Roundup: Caresyntax raises €83M for AI operating tech, InterSystems partners with Cognetivity and more briefs

Also, €4.7 million awarded to Irish universities in drive to train data analysts for neuroscience.
By Sara Mageit
07:07 am
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Photo by Darla Williams / Getty Images

CARESYNTAX SECURES €83M FOR AI HOSPITAL

Berlin-based healthtech company Caresyntax has raised €82.8 million ($100 m) in a Series C round. The investment was led by PFM Health Sciences LP, Optum Ventures, Intel Capital and Lauxera Capital Partners and is one of the largest rounds secured by a German healthtech company.

The company uses AI to digitise operation rooms by developing algorithms that analyse risk factors during surgery and recognizes critical situations, such as a drop in heart rate.

The technology works by tracking the surgeon and feeding them real-time information and picks up on early warning signs that doctors might not be aware of, in order to mitigate against human error.


INTERSYSTEMS PARTNERS WITH COGNETIVITY FOR DEMENTIA DETECTION

Data technology provider InterSystems is partnering with Cognetivity to support its solution that uses AI to detect dementia up to 15 years earlier than conventional methods.  

Conducted on an Apple iPad tablet, the Cognetivity ICA detects early signs of disease before the onset of memory symptoms. It aims to transform treatment and care for dementia sufferers, by enabling earlier intervention to delay onset and reduce mortality.

Approved by the UK’s Medicines and Healthcare Products Regulatory Agency and already deployed with North Staffordshire Combined Healthcare NHS trust, the technology is currently the subject of a UK government-funded study in collaboration with the Sussex Partnership NHS trust and Alzheimer’s Research UK. This has expanded to provide iPads to participants’ homes, enabling them to conduct the test remotely.


NEUROELECTRICS RAISES €14.5M FOR EPILEPSY TREATMENT

Barcelona-based brain science startup Neuroelectrics has raised €14.5 million ($17.5m) to fund a Phase 3 clinical trial for people suffering from epilepsy.

The startup recently worked on a pilot involving 20 participants, which showed that Neuroelectrics' neurostimulation electrical head cap, Starstim, reduced seizures in patients with treatment-resistant epilepsy.  

Alexander Rotenberg, Professor of Neurology at Boston Children’s Hospital and Harvard Medical School, and leader of the pilot study, said: “We and our patients look forward to a non-invasive and non-pharmacologic option for those whose seizures have not been controlled by drugs or surgery.”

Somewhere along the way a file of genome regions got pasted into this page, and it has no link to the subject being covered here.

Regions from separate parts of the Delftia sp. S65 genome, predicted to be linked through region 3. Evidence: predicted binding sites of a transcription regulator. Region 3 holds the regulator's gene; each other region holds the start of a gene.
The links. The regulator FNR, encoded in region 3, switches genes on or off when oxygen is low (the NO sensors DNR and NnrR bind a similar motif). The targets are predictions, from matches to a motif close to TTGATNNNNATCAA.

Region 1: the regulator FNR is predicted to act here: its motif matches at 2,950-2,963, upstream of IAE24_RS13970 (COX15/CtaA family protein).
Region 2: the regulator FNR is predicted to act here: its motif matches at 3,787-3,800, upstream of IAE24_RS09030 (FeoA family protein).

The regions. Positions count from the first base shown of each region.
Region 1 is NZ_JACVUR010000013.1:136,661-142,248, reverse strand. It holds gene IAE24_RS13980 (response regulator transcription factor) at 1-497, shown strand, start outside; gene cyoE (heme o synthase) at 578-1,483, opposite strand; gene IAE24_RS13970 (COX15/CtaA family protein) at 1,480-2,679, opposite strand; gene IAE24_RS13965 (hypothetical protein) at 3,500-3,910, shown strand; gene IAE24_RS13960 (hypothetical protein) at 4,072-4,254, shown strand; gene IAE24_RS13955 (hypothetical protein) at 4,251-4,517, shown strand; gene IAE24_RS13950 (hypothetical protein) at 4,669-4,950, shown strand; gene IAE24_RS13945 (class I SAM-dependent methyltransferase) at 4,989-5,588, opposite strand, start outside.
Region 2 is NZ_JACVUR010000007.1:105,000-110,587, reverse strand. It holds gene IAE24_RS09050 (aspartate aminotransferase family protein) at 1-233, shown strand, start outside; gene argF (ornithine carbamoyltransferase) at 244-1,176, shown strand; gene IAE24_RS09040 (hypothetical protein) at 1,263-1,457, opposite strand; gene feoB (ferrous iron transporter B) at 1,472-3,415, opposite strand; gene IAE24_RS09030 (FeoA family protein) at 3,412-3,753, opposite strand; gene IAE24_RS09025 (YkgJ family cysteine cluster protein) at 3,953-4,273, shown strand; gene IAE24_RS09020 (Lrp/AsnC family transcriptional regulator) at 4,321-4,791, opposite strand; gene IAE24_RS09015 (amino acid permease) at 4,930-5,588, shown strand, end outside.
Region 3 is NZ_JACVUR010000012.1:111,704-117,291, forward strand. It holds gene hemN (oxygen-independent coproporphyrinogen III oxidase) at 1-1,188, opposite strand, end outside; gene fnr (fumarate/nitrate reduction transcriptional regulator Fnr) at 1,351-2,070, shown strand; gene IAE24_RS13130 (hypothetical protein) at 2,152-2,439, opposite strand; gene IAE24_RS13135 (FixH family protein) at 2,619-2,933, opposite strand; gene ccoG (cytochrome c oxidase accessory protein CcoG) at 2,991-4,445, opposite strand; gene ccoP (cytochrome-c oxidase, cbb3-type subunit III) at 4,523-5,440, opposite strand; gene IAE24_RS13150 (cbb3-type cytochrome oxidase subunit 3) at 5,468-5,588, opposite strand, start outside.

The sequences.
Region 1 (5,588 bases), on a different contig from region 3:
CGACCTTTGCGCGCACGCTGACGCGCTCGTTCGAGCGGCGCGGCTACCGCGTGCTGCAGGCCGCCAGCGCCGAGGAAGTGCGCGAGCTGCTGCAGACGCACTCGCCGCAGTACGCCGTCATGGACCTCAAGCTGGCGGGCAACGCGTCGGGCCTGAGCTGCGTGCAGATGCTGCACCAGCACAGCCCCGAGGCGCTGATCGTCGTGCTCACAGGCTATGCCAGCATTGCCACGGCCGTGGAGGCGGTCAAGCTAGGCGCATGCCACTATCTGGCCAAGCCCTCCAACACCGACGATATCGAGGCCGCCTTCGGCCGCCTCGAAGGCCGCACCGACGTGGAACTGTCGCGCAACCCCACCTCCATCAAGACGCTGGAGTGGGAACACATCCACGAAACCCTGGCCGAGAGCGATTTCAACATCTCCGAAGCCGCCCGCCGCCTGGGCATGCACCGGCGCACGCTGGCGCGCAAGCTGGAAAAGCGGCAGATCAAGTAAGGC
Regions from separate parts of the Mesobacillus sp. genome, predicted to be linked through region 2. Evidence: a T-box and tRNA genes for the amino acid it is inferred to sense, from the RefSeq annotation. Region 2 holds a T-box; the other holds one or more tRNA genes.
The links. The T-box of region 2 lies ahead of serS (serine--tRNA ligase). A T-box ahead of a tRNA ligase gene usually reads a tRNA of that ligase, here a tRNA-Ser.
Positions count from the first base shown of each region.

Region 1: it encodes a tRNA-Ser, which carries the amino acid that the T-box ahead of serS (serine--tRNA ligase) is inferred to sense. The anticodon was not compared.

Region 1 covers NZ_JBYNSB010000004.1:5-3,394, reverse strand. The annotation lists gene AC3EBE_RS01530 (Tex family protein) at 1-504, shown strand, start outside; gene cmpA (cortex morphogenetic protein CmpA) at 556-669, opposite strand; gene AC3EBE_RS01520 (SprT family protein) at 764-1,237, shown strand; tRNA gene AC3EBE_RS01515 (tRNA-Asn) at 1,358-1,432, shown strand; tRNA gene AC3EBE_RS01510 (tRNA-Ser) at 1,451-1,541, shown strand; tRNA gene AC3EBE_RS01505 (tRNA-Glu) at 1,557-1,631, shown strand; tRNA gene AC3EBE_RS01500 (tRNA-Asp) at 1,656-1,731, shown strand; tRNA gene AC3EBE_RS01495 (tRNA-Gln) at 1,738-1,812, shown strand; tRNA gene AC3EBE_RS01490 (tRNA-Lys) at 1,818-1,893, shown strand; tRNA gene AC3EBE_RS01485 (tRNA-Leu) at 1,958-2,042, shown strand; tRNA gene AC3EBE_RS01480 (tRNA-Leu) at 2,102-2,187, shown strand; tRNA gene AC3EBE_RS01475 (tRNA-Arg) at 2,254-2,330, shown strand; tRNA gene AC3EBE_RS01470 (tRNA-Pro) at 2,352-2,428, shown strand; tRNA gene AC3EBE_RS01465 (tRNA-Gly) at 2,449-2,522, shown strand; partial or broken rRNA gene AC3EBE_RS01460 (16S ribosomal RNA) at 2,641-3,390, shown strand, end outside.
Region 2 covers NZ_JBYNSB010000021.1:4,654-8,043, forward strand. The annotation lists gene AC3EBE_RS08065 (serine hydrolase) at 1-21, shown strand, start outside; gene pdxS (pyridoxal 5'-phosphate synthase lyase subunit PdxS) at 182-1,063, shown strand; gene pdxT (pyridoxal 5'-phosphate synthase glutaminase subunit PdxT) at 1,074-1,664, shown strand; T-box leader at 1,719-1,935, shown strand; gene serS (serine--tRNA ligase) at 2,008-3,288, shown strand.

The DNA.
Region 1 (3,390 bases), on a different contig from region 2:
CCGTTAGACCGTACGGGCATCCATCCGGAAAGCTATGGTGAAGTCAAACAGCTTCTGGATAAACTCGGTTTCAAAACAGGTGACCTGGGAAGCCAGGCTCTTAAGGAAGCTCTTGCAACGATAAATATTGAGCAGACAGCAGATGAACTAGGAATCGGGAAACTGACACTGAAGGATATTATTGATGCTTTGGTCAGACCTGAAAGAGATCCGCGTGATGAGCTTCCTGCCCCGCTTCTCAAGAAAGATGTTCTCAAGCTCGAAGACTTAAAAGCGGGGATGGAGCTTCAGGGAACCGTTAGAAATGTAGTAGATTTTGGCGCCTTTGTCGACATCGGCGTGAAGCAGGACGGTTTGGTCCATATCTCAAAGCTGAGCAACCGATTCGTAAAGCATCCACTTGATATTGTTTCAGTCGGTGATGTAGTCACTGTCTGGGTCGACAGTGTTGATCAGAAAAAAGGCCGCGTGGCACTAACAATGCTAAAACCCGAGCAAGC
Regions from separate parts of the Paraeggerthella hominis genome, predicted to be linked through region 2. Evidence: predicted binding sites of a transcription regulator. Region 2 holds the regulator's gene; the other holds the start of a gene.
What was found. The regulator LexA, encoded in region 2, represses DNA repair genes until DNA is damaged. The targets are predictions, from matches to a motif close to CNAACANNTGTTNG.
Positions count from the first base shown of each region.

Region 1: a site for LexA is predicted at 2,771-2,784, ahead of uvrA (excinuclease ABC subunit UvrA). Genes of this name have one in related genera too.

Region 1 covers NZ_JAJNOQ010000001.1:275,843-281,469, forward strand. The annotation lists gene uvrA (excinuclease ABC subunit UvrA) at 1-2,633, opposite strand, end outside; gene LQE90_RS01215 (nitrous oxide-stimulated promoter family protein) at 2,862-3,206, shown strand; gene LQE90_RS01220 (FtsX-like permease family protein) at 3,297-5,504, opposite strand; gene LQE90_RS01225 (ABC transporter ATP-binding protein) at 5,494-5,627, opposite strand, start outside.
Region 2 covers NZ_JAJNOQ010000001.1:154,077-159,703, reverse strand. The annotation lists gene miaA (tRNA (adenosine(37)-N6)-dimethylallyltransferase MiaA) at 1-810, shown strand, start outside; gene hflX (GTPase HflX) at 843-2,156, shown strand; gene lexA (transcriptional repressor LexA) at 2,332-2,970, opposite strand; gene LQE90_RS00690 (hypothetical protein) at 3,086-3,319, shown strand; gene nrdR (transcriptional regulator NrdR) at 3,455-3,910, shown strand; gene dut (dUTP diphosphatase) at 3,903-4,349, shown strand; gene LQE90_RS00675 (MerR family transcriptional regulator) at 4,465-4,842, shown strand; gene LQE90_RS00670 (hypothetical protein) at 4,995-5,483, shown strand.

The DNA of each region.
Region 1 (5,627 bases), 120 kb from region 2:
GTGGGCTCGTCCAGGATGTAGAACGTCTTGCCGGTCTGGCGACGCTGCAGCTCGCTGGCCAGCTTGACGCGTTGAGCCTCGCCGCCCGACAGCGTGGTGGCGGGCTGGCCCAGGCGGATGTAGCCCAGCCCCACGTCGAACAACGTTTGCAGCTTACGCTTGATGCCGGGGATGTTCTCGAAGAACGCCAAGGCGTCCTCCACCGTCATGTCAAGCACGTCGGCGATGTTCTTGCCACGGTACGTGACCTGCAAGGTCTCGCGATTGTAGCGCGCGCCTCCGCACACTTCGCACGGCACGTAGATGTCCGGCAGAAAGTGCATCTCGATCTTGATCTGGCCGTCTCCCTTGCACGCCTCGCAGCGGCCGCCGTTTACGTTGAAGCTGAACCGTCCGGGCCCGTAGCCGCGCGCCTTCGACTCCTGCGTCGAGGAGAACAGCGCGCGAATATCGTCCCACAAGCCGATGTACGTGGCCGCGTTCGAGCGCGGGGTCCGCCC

“I think it’s beautiful, as a concept, that you can use non-invasive solutions to help all these patients in need,” said Neuroelectrics founder and chief executive Ana Maiques.

 


€4.7M AWARDED TO IRISH UNIVERSITIES TO TRAIN DATA ANALYSTS

NeuroInsight, a new London-based research training programme led by RCSI University of Medicine and Health Sciences, has been awarded a Marie Skłodowska-Curie Actions (MSCA) COFUND worth €4.7 million.

The programme will enable scientists working in Ireland to develop data skills for research into neurological conditions including motor neuron disease, epilepsy and Parkinson’s disease.

The NeuroInsight Fellowship programme has been established by RCSI-hosted FutureNeuro, the SFI Research Centre for Chronic and Rare Neurological Disease, in partnership with Insight, the SFI Research Centre for Data Analytics. The two centres will deliver an integrated training programme for research fellows, building upon respective health and data analytics expertise available across the two SFI centres.

NeuroInsight will offer 24-month fellowships to 33 researchers who will work on projects across the FutureNeuro and Insight centres. The programme will equip researchers with competencies in fields such as precision medicine and AI.


DERBYSHIRE PUBLIC HEALTH LAUNCHES DIGITAL WELLBEING SERVICES

Derbyshire County Council in the UK plans to collaborate with ORCHA, the Organisation for the Review of Care and Health Apps, on a project to embed the use of health apps and online tools into its services.

The partnership will launch a health apps library that ensures residents have access to quality checked health and wellbeing apps. The library forms part of Derbyshire County Council's healthy lifestyle services Live Life Better Derbyshire, a service that offers stop smoking, weight management and physical activity support.  

Derbyshire County Council’s director of public health, Dean Wallace, said: “While Derbyshire County Council commissions a diverse range of accessible public health services, digital health apps can provide information and support when traditional support services may not be available.

“Being able to recommend an app if they are unwilling, or unable, to use our services could offer significant benefits to their health and wellbeing."
 

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